• Leaves take in carbon dioxide.
  • The combination of carbon dioxide and water in the presence of sunlight. Glucose (sugar) is made and the plant gives off oxygen.

Carbon Dioxide + Water oxygen + glucose

previewing visuals

- Photosynthesis and Light

Previewing Visuals

Preview Figure 9. Then write three questions that you have about the diagram in a graphic organizer like the one below. As you read, answer your questions.

Water Vascular System

Q. How is sunlight involved in photosynthesis?

A. The energy in sunlight is used to make sugar.

Q. Why does a plant need sugar?

A. The plant uses energy from the sugar to carry out life functions.

Q. How does the plant use the water its roots take in?

A. Water molecules combine with carbon dioxide to form sugar and oxygen during photosynthesis

identifying main ideas

- Mosses, Liverworts, and Hornworts

Identifying Main Ideas

Nonvascular plants

Live in moist area

Absorb water and nutrients directly from the environment

Thin Cell Walls


Main Idea








- Plants Without Seeds: Mosses, Liverworts, and Hornworts

  • A moss gametophyte is low-growing and has structures that look like roots, stems, and leaves.
  • The sporophyte generation grows out of the gametophyte.
  • The rhizoids anchor the moss and absorbs water and nutrients from the soil.
mosses liverworts and hornworts
Mosses, Liverworts, and Hornworts

Sphagnum moss grows in a wetland called bogs.

Peat moss is formed in acidic bogs where dead material does not decay because decomposers can’t live in acidic water.

  • The dead material builds up and is compressed into peat, which is used as a fuel.



  • More than 8,ooo species
  • Grow as a thick crust on moist rock or soil
  • The body of the liverwort looks like a human liver.



  • Fewer than 100 species
  • Live in moist soil often mixed with grass plants
  • Grow hornlike structures called sporophytes.
characteristics of seedless vascular plants

- Ferns, Club Mosses, and Horsetails

Characteristics of Seedless Vascular Plants

Ferns, club mosses, and horsetails share two characteristics:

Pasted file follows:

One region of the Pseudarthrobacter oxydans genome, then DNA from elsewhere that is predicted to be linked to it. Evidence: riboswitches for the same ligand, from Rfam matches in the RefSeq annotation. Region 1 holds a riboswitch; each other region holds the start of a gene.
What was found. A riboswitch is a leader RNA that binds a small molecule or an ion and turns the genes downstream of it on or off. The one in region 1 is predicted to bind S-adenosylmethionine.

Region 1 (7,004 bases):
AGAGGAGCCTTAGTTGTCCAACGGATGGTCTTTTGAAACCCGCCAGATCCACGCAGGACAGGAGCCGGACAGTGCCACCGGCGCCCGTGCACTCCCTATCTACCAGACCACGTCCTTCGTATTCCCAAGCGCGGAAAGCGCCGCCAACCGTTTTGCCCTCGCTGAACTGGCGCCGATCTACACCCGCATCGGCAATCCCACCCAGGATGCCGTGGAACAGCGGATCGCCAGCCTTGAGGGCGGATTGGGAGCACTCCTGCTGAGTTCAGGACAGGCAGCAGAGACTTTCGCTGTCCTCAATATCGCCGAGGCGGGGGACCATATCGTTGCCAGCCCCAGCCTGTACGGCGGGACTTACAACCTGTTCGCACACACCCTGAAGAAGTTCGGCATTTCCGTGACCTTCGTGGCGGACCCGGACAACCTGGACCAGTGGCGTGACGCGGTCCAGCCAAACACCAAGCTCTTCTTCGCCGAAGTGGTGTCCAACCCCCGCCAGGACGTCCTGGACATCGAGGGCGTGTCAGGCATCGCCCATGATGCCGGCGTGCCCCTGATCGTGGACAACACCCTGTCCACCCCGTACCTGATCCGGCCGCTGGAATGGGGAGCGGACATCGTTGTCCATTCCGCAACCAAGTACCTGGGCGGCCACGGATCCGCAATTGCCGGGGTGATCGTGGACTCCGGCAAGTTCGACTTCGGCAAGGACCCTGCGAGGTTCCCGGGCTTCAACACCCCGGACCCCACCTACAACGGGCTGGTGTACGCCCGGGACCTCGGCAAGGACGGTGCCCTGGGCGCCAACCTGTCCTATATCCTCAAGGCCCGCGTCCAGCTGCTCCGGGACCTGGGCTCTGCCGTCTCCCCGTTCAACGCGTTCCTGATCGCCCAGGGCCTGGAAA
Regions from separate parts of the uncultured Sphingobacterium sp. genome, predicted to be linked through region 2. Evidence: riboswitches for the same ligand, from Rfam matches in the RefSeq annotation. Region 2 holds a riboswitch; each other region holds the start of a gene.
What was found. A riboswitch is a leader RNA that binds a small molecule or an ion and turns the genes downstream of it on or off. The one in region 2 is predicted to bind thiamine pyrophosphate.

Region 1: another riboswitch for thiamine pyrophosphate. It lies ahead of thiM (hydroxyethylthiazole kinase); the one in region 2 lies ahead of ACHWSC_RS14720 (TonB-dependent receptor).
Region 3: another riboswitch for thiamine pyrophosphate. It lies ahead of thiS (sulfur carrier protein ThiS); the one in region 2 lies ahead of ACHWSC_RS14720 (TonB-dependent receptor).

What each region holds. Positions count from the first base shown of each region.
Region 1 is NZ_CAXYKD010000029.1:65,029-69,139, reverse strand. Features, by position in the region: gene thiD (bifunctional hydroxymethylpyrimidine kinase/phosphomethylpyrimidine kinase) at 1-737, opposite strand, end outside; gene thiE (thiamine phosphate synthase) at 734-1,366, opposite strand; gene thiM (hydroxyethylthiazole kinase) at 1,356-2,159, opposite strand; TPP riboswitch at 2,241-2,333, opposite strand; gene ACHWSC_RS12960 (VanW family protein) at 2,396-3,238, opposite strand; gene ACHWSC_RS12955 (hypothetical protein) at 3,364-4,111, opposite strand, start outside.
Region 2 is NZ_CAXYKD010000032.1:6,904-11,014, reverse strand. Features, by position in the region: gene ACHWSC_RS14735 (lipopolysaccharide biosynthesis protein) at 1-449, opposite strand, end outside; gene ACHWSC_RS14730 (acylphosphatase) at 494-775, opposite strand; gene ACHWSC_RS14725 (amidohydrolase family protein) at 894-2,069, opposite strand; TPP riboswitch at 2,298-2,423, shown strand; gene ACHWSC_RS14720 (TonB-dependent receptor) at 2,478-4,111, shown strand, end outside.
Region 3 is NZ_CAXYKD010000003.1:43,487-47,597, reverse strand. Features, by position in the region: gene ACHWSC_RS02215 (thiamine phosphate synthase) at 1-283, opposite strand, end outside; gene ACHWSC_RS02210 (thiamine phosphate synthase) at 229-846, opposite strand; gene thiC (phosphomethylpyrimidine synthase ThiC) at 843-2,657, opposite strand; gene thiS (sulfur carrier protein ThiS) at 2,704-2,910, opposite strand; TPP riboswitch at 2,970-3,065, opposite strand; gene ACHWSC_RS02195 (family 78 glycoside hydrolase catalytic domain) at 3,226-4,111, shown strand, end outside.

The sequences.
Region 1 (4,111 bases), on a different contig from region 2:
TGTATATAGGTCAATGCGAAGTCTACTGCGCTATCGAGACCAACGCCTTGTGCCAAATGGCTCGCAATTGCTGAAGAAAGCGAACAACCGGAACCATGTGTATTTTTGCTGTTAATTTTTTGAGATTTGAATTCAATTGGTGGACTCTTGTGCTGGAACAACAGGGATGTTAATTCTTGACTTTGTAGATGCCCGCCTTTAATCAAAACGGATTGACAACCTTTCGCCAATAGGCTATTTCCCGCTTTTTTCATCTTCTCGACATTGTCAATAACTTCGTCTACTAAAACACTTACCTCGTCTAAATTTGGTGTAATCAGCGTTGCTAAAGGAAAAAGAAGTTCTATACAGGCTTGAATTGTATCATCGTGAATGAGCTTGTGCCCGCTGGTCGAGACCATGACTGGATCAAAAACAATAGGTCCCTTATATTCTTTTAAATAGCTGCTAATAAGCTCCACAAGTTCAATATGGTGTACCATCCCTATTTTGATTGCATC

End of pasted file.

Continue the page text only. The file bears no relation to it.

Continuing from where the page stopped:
• they have true vascular tissue: a system of tubelike structures inside a plant that water, minerals, and food move through
  • they do NOT produce seeds
  • Live in moist surroundings so sperm can swim to eggs and reproduce by releasing spores
  • grow quite tall because of their strong, vascular tissue transports material throughout the plant and gives it structure.

- Ferns, Club Mosses, and Horsetails

  • Most ferns have underground stems and to roots.
  • Fronds- fern leaves that grow above ground.
  • The upper surface of the frond is coated with a cuticle which helps preserve water.
  • Spores develop in tiny spore cases on the underside of the frond.
  • When spores are released, wind and water carry them great distances.
  • The roots anchor the fern to the ground.
ferns club mosses a ferns club mosses and horsetails nd horsetails
Ferns, Club Mosses, a Ferns, Club Mosses, and Horsetails nd Horsetails

Other Vascular Plants


  • Long, coarse, needlelike branches that grow in a circle around a joint.
  • Small leaves grow flat against the stem just above each joint.
  • The stems contain silica, a gritty substance also found in sand.

Club mosses

  • Only few hundred species
  • Sometimes called Princess Pine
  • Grow in moist woodlands or near streams.
  • Similar to ferns
  • Have vascular tissue
asking questions

- Ferns, Club Mosses, and Horsetails

Asking Questions

Before you read, preview the red headings. In a graphic organizer like the one below, ask a what, how, or where question for each heading. As you read, write the answers to your questions.

Ferns, Club Mosses, and Horsetails



What are the characteristics of seedless vascular plants?

Seedless vascular plants have vascular tissue; they do not produce seeds; they reproduce by releasing spores.

How do ferns reproduce?

Ferns reproduce by spores that form on the underside of their fronds.

How do club mosses differ from true mosses?

Club mosses have vascular tissue.

graphic organizer
Graphic Organizer





Small and low

Can be tall




Rootlike, stemlike,

leaflike structures

True roots,

stems, and leaves

Body parts

Familiar generation



Is true vascular

tissue present?





Photosynthesis chlorophyll tissue cuticle

vascular tissue fertilization zygote

Sporophyte nonvascular plants peat bog

gametophyte rhizoids fronds

Spores vascular plants